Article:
BY OFURE EIGBE / STAFF WRITER
For this feature, the Dagligtale News will be focusing on Criminology 160 and professor Geraint Osborne. We spoke with him after reading week, and this issue, we will be sharing some of his thoughts on this course, and some of the interesting research he has done so far.
Geraint Osborne, AUCRI 160 Professor.
The Dag: Can you tell us about the course you teach and some of your education experience?
My name is Geraint Osborne. I am a sociologist who teaches several courses in the Law, Crime, and Justice Program. Currently, I teach AUCRI160: Crime, Community, and Corrections.
The Dag: What are your favourite topics from the course?
I would say my favourite is Corrections and Wrongful Convictions. I grew up in Kingston. It is the penitentiary capital of Canada, so I’ve always been aware of and interested in them. They also speak on freedom, one of our central Canadian values. The decision to put someone behind bars should not be a light one. I think there is an overuse of penitentiaries, and Indigenous people and people of colour are unfortunately over-represented there. Wrongful convictions interest me because they occur far too often, and people are unaware of the contributing factors and how easily they could happen to them under the right circumstances.
The Dag: Can you tell us more about your research?
Since coming to Augustana in 2000, I have researched and published on a range of topics, including the use of prisoners in scientific experiments, senior citizens and their fear of crime, women’s experiences in war work during WWII, cannabis use and normalization, and, currently, a study on women’s experiences with sexism in the craft beer industry, which I am conducting with Dr. Geoff Dipple.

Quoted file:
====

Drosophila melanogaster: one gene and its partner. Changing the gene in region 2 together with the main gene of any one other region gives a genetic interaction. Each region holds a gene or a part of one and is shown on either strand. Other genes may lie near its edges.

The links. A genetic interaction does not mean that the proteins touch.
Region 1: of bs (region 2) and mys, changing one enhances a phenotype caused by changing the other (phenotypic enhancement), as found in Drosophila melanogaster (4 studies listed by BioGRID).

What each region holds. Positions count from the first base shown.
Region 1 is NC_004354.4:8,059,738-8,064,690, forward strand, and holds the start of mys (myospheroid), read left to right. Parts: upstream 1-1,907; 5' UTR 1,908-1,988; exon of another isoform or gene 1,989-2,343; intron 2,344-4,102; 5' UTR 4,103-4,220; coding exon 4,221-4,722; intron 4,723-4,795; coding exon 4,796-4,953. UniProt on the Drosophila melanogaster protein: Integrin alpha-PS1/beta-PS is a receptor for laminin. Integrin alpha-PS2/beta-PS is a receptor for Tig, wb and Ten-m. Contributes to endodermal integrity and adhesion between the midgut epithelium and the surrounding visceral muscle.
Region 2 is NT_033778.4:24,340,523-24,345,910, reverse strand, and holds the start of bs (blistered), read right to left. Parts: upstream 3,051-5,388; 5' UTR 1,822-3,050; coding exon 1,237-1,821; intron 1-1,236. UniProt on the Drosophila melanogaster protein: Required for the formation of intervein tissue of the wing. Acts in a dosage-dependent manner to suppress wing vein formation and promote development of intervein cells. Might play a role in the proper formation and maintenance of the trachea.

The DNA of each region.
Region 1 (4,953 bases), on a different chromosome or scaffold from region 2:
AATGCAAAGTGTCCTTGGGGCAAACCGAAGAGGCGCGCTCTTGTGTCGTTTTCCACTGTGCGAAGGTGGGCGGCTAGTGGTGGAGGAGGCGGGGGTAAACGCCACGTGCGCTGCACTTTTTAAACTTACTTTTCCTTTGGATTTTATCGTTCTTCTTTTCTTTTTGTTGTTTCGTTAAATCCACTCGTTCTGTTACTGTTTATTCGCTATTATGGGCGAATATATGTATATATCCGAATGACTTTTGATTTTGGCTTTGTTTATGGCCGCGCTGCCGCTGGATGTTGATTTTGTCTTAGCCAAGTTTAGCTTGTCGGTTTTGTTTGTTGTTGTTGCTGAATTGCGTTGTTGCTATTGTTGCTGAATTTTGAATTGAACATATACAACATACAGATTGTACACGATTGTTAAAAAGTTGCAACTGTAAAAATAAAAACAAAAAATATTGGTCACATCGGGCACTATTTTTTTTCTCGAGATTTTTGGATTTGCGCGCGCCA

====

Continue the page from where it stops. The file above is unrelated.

I have also collaborated with Dr. Stacy Lorenz on his research on hockey violence and masculinity and with Dr. Shauna Wilton on the role of university professors as public scholars.
The Dag: What is the strangest/funniest thing someone told you about your course?
Over the years, I have had a lot of kind comments from former students who have told me how my research methods and courses prepared them for grad school or their chosen profession, or that my courses encouraged them to switch majors and take sociology, or that later in life they still think about the issues and ideas I addressed in my courses. I can’t think of anything funny that a student said about my course. Students come up with funny nicknames for my courses, like the qualitative research methods courses, which involve a lot of observation and interviewing, which students have called “Osborne’s Creeper course.”
I used to teach a theory course on Symbolic Interactionism, where students learned about theory, approaches, and concepts. After that, we apply them to the topic of exotic dancing. We would visit a “gentlemen’s club” and interview and observe the exotic dancers and staff. The students referred to that as “the Stripper course.” Most of the course had nothing to do with that, but the name stuck! In my Sociology of Deviant Behavior class, a young married couple told me that the section I covered on sexuality helped save their marriage. I reminded them I was not a therapist or marriage counsellor! I also had a student complain that she found my criminology theory class too upsetting because there was too much material on crime, violence, and criminals. I don’t know what she expected from a criminology course, which was strange!
The Dag: What are some of your hobbies?
I volunteer as the Artistic Director for Rose City Roots Music Society and am part of the programming committee for the Bailey Theatre. I enjoy working and hanging out with like-minded people and bringing live music to Camrose. I also like to go for runs, play chess, read, watch films, and drink craft beer. In the summer, I head for my family cabin in Eastern Ontario, where I enjoy swimming, canoeing, and hiking.